Turkey has a presence in Iraq, not with the intention of occupying any land, but to be involved in the action and to be influential. Shooting down the Russian warplane on or near the Syrian–Turkish border created enormous diplomatic problems between Turkey and Russia. Afterward, the Iraq government asked the Turkish troops to leave because they were not there by invitation, and they didn’t want them to remain. There were a lot of arguments about this in Turkey concerning why the Iraqi government was doing this now, whether the request had come from Iran, or whether actually the message had been carried from Russia. In effect, indirectly Russia is now seeking revenge against Turkey. In past years, the presence of Turkey’s special forces training Iraqis was never a big issue or problem. But now, [Iraqi Prime Minister Haider] al-Abadi has asked Turkey to leave as if the Turkish forces were occupying Iraq, causing a lot of embarrassment for the government and a growing internal criticism in Turkey. People ask, “What are these [forces] doing there? We should be out.” At the moment [the Turkish government] is taking its time and adjusting its Iraq policies accordingly. The criticism from the Iraqi government, if we can call it that, comes indirectly by way of Iran and by Russia. But another important thing there is that Turks at the moment are not as active as before because Russia is currently very dominant in Syrian politics. They installed their 100 missiles near Latakia, which is not far from the Turkish border, and threaten Turkish war planes that if they enter Syrian territory, they will be shot down. So in that way Turkey’s policies in Syria have suffered the most damage, and they actually want to compensate in Iraq.
WPJ: Turkey’s policy toward the Kurdish populations in northern Syria and Iraq has long been a source of tension with the U.S. and other NATO allies in the fight against the Islamic State. Do you think that this external pressure will force Turkey to change its policies, and what would be the domestic reaction to a change of policies in Turkey?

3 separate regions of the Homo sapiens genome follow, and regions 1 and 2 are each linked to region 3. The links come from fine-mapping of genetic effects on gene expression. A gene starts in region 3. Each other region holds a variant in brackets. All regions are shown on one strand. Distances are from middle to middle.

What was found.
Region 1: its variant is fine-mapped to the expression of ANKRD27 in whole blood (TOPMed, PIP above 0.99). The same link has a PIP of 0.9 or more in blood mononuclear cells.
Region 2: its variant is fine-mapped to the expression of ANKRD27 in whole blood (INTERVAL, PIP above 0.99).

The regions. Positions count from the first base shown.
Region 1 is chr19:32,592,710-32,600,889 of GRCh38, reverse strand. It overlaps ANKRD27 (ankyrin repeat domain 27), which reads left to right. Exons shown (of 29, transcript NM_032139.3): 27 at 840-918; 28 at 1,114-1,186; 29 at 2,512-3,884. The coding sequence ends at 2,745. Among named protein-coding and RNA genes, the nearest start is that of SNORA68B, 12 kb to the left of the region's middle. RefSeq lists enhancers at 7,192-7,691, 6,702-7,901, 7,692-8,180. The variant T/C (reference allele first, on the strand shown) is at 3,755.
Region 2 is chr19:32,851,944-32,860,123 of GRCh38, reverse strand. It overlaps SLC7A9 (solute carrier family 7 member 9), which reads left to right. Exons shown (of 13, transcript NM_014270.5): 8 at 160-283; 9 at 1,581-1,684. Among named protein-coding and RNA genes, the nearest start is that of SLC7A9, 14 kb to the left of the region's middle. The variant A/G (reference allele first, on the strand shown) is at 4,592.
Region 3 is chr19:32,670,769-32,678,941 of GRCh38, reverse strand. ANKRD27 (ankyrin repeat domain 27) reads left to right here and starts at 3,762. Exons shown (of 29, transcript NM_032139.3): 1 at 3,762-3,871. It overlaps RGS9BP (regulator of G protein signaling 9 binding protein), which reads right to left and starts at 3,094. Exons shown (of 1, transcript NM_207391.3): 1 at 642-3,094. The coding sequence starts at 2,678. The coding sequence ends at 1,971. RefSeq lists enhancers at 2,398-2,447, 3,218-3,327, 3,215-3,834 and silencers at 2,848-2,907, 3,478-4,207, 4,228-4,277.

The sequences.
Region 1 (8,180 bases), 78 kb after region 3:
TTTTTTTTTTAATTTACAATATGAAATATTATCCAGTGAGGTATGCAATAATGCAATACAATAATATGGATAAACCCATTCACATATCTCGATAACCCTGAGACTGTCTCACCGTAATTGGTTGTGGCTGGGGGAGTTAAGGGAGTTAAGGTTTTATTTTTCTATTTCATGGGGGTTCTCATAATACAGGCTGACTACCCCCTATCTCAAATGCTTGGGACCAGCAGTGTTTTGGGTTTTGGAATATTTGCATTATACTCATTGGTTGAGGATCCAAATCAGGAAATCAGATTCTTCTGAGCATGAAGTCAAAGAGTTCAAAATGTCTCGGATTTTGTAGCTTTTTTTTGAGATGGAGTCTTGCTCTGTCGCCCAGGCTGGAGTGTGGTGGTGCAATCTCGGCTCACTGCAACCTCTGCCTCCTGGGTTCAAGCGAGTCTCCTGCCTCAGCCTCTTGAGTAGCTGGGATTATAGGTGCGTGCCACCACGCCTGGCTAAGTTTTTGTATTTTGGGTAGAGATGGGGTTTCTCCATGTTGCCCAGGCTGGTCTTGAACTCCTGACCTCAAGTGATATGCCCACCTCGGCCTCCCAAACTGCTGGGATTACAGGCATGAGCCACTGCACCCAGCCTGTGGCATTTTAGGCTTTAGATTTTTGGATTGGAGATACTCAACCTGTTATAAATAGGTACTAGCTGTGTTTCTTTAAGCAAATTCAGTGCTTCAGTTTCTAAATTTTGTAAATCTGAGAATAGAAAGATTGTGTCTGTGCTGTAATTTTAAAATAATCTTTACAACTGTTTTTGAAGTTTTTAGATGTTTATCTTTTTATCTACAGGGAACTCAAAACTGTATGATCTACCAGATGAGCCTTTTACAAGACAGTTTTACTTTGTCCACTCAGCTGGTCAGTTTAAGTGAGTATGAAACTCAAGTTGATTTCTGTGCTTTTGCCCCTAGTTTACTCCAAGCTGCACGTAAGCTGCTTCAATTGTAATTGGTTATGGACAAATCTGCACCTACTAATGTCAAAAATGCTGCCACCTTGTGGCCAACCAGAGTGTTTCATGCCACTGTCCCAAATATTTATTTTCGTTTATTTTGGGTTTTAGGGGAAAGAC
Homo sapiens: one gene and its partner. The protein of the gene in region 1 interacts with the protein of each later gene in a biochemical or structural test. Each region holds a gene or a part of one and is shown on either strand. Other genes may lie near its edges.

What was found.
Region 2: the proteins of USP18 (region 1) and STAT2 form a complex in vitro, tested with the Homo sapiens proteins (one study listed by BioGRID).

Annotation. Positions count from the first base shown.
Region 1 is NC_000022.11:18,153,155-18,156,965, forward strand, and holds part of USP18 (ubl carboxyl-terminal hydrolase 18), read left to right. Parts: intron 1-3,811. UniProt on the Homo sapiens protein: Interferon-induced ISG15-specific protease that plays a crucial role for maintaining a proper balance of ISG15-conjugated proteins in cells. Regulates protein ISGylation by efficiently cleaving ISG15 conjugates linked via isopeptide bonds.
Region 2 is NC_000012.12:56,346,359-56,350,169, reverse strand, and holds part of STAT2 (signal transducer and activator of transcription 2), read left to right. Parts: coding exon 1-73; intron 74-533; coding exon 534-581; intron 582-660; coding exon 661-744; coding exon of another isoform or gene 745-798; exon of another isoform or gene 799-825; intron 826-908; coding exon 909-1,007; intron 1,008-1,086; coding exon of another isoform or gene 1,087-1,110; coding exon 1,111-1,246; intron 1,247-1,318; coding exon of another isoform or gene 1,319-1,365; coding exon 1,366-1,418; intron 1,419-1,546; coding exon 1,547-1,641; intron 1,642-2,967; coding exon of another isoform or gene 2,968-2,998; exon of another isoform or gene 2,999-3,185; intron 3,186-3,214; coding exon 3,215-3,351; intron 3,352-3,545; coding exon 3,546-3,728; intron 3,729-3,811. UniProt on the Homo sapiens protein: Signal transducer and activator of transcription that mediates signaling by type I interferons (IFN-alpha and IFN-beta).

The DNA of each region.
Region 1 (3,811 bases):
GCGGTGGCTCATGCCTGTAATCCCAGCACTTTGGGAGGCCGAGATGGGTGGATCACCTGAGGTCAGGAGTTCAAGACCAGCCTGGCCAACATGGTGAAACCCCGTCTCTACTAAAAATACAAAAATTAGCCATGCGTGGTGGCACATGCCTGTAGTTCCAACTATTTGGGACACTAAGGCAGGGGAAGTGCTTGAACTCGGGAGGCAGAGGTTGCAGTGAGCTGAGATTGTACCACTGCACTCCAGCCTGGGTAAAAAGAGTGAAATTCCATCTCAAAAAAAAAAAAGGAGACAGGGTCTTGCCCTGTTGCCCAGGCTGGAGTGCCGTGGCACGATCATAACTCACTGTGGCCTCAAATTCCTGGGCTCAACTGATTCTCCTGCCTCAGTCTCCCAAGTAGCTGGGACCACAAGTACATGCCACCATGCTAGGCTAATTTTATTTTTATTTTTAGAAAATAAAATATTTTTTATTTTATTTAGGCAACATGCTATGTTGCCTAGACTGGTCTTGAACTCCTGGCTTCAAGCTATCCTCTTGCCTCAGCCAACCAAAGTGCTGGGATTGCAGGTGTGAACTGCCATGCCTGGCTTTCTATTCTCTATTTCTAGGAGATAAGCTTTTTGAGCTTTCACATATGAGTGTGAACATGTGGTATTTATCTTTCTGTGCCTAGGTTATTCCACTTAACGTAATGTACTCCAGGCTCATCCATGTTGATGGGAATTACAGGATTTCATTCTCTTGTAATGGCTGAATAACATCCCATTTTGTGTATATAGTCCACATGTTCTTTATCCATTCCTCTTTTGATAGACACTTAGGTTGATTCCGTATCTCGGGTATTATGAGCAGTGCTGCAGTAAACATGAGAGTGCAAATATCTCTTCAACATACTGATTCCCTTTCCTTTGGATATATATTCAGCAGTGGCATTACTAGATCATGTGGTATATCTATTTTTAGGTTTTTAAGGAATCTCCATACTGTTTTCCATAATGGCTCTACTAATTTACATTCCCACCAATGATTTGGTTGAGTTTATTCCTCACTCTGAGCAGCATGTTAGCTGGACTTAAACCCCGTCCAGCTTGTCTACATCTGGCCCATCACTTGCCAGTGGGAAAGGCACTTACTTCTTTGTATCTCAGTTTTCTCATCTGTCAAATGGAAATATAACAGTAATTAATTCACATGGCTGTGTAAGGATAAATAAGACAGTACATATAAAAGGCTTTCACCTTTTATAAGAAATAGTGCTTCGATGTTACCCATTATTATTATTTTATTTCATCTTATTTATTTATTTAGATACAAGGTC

VB: What we should stress is that the Kurdish issue is taboo in Turkey. Since the 1980s, over 45,000 people have been killed [in the conflict between the Turkish military and the Kurdistan Workers’ Party, or PKK]. The establishment of the Northern Iraqi Kurdish administration caused a lot of concern in Turkey, though the government later normalized trade with Iraqi Kurdistan.
Another unexpected thing happened in Syria following the so-called Arab Spring. A mostly Kurdish population merged under the leadership of Salih Muslim and the PYD [Democratic Union Party]. The PYD became so strong in the region that they declared autonomy in some territories. Now you have a good example [of autonomy] in the Northern Iraqi Kurdish administration, as well as in Syria. This means that Kurds in Turkey would do everything possible and merge with Syrian ones or Iraqi ones. That means, in effect, dividing Turkish territory or taking a large chunk of it. That is a national taboo.
To make things worse for Turkey, the international community sees Kurdish guerilla forces as a very useful tool in the fight against what is probably the world’s most dangerous terrorist organization, the Islamic State. So they often criticize Turkey for bombing Kurdish targets. Even today, Turkish air forces bombed a PKK guerilla camp in northern Iraq. The world cannot understand why such a useful tool is wasted by Turkey. But Turkish public opinion is that the West is doing everything possible to establish Kurdish autonomy, and in the near future that will cause a separation in Turkey.